Collectible Stocks and Bonds from North American Railroads     by Terry Cox

A guidebook and catalog of prices
(I neither buy nor sell stocks and bonds)

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Search the Coxrail database for descriptions of 23,700+ certificates from over 7,400 North American railroad companies.

Do individual coupons have value?

One of 50 coupons from an 1909 Erie & Union Railroad Co bond.

In my opinion, NO!

Since 2004, correspondents from around the world have alerted me to online sales where people are attempting to sell individual coupons as collectibles.

Notice I said "collectibles." If you are wondering whether coupons retain value as securities, move to the bottom of this page.

Two types of coupons routinely appear for sale on eBay. The majority come from collectible bonds that are freely and cheaply available from dealers, auctions and eBay. Those coupons are merely removed from bonds, clipped apart and then offered for sale in efforts to turn inexpensive collectibles into $100 dollar collectibles. The second type are coupons that were redeemed as intended. Bondholders were instructed to remove coupons twice a year and return them to companies in order to secure semi-annual interest payments. I have no idea how this second group of coupons found their way from companies back into the hands of collectors. However, a substantial number of those coupons do exist and actually represent pieces of bonds that are now extinct.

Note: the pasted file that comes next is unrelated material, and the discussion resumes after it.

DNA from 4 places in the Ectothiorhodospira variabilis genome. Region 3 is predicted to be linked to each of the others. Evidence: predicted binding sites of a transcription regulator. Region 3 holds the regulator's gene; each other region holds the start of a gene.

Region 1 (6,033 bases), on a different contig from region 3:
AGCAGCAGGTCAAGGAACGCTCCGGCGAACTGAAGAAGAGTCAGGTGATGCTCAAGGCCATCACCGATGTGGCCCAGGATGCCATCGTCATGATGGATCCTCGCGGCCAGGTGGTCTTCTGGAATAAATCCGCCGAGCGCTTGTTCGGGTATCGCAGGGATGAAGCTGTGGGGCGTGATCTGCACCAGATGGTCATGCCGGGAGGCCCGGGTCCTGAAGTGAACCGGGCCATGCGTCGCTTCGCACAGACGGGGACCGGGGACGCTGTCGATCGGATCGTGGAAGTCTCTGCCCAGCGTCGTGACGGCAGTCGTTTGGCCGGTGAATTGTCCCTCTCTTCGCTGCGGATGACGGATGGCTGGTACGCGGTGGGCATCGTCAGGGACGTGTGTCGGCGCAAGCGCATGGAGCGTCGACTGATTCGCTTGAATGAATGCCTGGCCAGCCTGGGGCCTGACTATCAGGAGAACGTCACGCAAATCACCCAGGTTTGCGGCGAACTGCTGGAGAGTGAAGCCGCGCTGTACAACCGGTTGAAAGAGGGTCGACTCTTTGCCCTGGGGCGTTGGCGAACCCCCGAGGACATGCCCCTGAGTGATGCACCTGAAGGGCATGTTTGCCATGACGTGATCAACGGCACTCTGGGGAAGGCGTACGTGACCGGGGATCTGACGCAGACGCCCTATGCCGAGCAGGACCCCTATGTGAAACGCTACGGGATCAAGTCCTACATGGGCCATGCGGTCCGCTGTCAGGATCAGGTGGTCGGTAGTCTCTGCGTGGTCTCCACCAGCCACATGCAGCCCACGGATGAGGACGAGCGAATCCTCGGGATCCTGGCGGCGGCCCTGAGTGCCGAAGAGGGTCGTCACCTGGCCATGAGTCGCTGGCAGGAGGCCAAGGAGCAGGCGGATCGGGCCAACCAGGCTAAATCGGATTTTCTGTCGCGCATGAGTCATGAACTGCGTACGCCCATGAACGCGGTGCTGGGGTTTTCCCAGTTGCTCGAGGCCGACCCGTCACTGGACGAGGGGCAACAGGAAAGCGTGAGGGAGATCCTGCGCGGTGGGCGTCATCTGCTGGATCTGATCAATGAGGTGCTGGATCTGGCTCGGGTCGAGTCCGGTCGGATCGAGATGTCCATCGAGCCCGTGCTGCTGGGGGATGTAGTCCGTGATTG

Theoretically, coupons from long-destroyed bonds COULD be considered collectible. They COULD be listed in catalogs such as mine.

I have decided however, that I will NOT list individual coupons in this project, regardless of their origins. I take this position for two reasons:

  1. I do not have time to track very low-value items. It is a simple and unalterable fact that it takes the same amount of time to record information for $50 or $5,000 certificates as it does for 50-cent coupons.
  2. I do not want to promote the destruction of valuable collectibles. Would-be collectors need to understand that most coupons available on eBay come from inexpensive collectible bonds. It should be obvious to most observers that collectors want documents in conditions as close as possible to their original. By removing coupons, the values of remaining certificates are decreased.

Collectors have reported to me that they believe some people are destroying perfectly good coupon bonds in order to get money from unsuspecting beginners.

It is for that single reason that I argue that coupon-chopping is very, very bad for our hobby.

Here's the maneuver. Procure inexpensive coupon bonds that still have coupons attached. Remove the coupons, and sell coupons individually for one or two dollars. Conceivably, if sellers can trick a sufficient number of beginners, they can take a bond worth $10 or $20 and make a couple hundred dollars profit.

Sheet of 40 coupons still attached to a 1902
Pueblo & Suburban Traction & Lighting Co. bond.

I receive many inquiries about coupons and most seem to come from people unfamiliar with our stock and bond hobby. A very large percentage of those inquiries suggest that correspondents believe coupons are "bonds" or some form of tiny currency.

It tears me apart to be forced to tell them that individual coupons have limited value as collectibles.